7. Aggrey on May 10th, 2009

    > important thing to remember is that these APIs simply make new objects and functions, specific to some functionality…

    Aha! Aha!
    Lightbulb switched on in my head.
    This really untangles the mess in my head about the different JavaScripts.



    > but there are advantages like being able to write for different APIs in the same code and using IF statements …

    Hmm. Very interesting. I am going to stay with the Designer API for now and learn the Acrobat API along the way.


    Schema – we meet again. I am familiar with this noun from other data structures like the directory services for Mac and Windows.

    My clients are small businesses that cannot afford server solutions like your LiveCycle products and so I am solely concerned about client-side everything. It looks like I may be able to accomplish quite a bit on the desktop by getting a good handle on Designer’s schema. I could tie PDF forms to my clients’ spreadsheets, and perhaps other desktop applications data. (I hear XML ringing in my head as I type this.)


    Very educational response above. Very enlightening, indeed. Thank you very much.

    BUT yet another question 🙂 BARCODES.

    Is there a desktop-only way to incorporate these into Acrobat or Designer forms, or is your LiveCycle Barcode server product required for all deployments of barcode PDF forms?

    If you know of any links to good posts about subforms, please let me know. My search for ‘subforms’ on Adobe forums returned little of value. There again, I’ve read (and experienced) that the search feature of Adobe’s forums is not the best. Haha.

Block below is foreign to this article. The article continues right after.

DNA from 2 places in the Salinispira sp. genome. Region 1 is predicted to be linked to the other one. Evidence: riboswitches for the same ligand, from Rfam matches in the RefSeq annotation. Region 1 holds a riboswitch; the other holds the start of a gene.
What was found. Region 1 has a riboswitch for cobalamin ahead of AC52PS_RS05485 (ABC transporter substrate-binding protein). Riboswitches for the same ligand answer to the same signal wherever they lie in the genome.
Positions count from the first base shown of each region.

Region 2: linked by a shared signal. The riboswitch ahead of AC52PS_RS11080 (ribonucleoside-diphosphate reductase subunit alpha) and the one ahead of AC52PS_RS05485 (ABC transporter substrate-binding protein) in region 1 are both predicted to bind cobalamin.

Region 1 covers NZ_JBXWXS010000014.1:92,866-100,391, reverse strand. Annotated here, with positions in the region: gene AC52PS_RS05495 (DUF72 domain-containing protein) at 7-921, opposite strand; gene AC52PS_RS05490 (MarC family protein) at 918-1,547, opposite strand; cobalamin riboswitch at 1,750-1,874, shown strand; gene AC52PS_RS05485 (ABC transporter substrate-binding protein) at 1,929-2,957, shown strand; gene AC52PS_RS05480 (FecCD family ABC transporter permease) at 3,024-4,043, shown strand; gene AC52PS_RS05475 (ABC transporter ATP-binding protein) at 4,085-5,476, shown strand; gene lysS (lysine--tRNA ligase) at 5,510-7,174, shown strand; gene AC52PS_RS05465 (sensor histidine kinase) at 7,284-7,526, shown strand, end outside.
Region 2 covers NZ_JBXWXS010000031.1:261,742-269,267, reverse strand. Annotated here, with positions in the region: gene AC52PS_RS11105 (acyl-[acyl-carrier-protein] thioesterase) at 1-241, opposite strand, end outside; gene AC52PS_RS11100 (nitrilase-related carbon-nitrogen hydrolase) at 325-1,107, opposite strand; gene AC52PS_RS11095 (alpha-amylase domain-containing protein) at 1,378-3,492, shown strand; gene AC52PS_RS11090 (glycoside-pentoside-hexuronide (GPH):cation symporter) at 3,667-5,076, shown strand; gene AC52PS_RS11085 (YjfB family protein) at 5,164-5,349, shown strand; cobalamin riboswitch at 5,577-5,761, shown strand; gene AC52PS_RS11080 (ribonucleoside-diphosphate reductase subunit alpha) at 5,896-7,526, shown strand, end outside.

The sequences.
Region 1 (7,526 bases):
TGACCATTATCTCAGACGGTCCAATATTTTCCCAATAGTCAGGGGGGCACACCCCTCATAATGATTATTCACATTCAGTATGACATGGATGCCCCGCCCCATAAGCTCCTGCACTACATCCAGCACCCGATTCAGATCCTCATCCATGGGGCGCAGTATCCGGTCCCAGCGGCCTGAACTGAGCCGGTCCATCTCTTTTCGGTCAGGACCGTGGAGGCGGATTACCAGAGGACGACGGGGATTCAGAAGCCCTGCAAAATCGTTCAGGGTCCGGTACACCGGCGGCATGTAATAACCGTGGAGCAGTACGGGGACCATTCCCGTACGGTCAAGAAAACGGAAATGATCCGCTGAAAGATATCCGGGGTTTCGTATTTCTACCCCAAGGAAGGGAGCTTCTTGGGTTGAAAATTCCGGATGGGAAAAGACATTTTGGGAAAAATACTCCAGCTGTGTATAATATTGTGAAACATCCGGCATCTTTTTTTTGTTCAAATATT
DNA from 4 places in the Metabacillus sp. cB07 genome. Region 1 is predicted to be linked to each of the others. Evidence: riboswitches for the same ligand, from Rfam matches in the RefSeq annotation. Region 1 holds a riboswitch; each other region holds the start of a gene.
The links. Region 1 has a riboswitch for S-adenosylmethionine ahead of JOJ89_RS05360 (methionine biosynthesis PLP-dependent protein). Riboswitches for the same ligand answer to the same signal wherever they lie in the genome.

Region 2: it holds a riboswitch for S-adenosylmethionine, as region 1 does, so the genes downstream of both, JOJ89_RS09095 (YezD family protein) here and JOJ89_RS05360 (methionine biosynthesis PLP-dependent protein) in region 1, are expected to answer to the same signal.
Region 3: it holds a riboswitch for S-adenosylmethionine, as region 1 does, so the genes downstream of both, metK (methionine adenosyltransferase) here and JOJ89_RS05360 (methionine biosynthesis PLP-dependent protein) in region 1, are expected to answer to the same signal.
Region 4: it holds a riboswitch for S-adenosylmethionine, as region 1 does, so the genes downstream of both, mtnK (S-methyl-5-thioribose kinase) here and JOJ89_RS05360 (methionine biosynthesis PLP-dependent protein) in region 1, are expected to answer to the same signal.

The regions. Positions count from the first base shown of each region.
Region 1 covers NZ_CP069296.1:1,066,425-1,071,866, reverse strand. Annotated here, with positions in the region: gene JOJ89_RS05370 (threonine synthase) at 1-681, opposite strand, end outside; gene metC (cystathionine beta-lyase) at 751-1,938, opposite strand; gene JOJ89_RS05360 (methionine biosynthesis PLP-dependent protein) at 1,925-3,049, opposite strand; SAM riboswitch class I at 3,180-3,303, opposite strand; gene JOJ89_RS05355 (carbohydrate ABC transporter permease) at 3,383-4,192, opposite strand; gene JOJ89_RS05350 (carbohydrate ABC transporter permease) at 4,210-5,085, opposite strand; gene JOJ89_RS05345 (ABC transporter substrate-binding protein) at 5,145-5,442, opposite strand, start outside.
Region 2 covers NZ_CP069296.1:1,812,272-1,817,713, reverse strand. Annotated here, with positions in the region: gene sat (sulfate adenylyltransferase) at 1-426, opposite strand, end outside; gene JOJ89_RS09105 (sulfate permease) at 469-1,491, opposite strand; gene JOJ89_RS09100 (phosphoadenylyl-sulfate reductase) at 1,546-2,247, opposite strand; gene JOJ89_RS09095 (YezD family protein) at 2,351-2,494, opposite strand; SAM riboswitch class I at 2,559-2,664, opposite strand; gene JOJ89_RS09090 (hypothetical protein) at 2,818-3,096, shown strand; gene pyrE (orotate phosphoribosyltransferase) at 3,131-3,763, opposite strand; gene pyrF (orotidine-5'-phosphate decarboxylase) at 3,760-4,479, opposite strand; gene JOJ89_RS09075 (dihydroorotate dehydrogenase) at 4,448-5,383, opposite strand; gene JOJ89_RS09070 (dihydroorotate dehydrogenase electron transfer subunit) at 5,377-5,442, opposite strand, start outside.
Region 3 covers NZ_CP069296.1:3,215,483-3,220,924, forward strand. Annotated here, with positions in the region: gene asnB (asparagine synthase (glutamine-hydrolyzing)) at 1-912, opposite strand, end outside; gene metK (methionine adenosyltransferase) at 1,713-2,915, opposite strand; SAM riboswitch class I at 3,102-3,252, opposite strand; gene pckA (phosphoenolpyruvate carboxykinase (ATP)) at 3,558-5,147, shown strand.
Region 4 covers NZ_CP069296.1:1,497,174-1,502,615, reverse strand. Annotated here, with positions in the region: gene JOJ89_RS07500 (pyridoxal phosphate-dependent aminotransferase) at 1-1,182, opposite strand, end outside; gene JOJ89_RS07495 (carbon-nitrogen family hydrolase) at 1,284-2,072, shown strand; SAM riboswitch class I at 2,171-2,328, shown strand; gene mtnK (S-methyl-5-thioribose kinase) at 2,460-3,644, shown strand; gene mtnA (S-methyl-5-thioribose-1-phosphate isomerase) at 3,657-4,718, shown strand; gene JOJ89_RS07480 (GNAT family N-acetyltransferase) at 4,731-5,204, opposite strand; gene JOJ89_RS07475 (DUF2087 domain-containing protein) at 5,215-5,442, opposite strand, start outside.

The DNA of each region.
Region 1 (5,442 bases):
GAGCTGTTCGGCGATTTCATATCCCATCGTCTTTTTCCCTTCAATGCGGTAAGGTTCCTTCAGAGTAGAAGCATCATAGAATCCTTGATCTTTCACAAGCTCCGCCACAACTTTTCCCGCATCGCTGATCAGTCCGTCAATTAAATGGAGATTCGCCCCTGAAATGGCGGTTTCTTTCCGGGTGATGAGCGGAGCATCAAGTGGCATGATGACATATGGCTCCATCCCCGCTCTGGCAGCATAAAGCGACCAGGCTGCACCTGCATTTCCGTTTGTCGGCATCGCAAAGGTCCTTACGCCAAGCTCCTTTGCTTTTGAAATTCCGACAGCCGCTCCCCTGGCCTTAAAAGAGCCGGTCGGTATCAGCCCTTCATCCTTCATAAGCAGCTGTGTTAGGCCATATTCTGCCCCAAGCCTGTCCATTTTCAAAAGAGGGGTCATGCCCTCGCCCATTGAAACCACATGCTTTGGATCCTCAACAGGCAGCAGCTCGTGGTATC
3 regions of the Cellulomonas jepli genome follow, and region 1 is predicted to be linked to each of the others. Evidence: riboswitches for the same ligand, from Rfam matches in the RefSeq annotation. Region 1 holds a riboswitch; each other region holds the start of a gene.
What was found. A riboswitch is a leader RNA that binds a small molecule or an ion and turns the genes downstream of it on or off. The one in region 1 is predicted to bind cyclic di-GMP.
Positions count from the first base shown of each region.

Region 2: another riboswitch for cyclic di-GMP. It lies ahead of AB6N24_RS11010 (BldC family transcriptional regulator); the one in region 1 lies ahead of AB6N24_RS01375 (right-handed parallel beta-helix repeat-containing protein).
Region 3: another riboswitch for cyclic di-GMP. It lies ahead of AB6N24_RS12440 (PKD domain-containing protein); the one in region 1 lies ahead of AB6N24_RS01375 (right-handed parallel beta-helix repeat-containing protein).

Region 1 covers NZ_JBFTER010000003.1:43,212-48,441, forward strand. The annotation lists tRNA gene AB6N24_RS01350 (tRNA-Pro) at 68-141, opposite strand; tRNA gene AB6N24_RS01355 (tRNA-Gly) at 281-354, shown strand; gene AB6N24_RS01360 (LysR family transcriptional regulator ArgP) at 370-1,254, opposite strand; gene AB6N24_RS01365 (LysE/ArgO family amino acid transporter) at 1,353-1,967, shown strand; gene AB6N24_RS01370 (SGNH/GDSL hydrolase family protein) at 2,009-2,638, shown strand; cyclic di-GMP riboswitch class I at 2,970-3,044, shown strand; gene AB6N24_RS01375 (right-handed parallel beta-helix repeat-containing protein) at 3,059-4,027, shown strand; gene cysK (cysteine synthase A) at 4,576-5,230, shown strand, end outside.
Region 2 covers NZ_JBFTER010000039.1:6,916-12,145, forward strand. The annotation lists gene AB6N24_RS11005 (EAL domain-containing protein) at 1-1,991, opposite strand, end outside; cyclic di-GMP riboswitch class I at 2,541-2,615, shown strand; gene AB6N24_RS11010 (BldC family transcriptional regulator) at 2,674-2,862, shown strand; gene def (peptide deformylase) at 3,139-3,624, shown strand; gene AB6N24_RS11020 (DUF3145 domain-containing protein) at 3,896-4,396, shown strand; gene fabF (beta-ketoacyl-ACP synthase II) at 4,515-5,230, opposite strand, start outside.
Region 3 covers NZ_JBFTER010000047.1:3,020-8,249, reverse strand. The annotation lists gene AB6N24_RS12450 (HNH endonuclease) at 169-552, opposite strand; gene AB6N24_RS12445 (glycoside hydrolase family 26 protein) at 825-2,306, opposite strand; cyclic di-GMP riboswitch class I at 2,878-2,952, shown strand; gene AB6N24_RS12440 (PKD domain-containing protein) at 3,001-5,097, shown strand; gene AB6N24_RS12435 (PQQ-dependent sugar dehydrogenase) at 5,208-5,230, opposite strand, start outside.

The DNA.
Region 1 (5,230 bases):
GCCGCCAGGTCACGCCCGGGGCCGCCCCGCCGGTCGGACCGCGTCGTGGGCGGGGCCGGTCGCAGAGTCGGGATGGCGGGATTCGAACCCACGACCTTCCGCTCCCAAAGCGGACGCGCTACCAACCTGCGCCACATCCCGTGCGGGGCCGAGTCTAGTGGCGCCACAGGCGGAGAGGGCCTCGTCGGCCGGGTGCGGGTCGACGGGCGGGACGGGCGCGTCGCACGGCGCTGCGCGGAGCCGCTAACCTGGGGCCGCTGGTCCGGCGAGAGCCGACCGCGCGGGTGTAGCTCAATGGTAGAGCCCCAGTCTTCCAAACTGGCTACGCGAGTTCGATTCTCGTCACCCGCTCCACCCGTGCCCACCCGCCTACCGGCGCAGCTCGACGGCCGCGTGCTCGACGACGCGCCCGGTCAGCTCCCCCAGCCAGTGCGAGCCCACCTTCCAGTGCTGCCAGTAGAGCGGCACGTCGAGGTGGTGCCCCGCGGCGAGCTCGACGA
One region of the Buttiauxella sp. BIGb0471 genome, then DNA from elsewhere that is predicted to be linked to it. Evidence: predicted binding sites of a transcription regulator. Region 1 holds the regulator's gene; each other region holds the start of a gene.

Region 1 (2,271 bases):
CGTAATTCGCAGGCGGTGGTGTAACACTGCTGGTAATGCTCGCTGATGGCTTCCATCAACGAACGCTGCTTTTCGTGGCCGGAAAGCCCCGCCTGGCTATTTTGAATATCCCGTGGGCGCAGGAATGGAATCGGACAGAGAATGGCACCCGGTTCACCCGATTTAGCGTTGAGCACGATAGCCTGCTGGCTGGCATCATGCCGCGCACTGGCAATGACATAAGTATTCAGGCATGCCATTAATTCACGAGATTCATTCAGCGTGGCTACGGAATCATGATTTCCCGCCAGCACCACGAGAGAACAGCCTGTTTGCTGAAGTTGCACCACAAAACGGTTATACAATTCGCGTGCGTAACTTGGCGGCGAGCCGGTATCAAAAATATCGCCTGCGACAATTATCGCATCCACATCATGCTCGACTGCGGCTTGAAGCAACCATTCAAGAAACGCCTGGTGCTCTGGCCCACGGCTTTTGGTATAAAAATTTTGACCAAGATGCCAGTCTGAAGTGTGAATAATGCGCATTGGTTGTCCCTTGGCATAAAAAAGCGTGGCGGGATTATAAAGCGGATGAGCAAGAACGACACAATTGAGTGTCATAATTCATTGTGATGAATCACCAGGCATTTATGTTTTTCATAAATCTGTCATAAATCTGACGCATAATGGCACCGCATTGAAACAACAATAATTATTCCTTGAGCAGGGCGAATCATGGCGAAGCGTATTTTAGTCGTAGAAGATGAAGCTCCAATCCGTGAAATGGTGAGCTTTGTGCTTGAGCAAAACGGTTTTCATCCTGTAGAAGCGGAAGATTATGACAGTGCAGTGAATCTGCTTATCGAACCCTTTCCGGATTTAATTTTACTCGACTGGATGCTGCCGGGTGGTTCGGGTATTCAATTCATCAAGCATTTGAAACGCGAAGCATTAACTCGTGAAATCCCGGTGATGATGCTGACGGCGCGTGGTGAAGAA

(To any beginner who may be reading this thread) I highly recommend the book PDF Forms by Angie Okamoto and Ted Padova. Excellent, excellent book. That + the built-in Help manual of Designer will get you started in a methodical fashion instead of the random topics on forums and blogs.

  8. Stefan Cameron on May 15th, 2009


    I understand about the costs. Note that if you do not involve LiveCycle server products, you will not be able to import/export data using data connections. If you need this capability, you will have to rely on JavaScript to code the import into your form in an unsecure fashion via the URL Request. When exporting data, you will have to either submit it in XML via email and reconstitute the form on your end using Acrobat Pro or you will have to code a PHP/ASP/JSP/etc. server page to which the form can submit its data. You would submit via HTTP and write your own code to take that data and insert it into whatever back-end system your clients have.

    As for barcodes, Designer ships with many barcodes which you can use as long as you have the proper scanner. The real value, however, is in the 2D barcodes which you use in concert with LiveCycle Barcoded Forms ES. If you use the 2D barcodes, data will be encrypted and you’ll need Barcoded Forms to decode it on the server. That’s not to say you couldn’t implement your own system using script and various “free” barcodes but it may be a lot of work and will likely not be as robust.

    Subform-related posts:


    PS: I found a great online JavaScript reference at W3School. It covers the basics of JavaScript.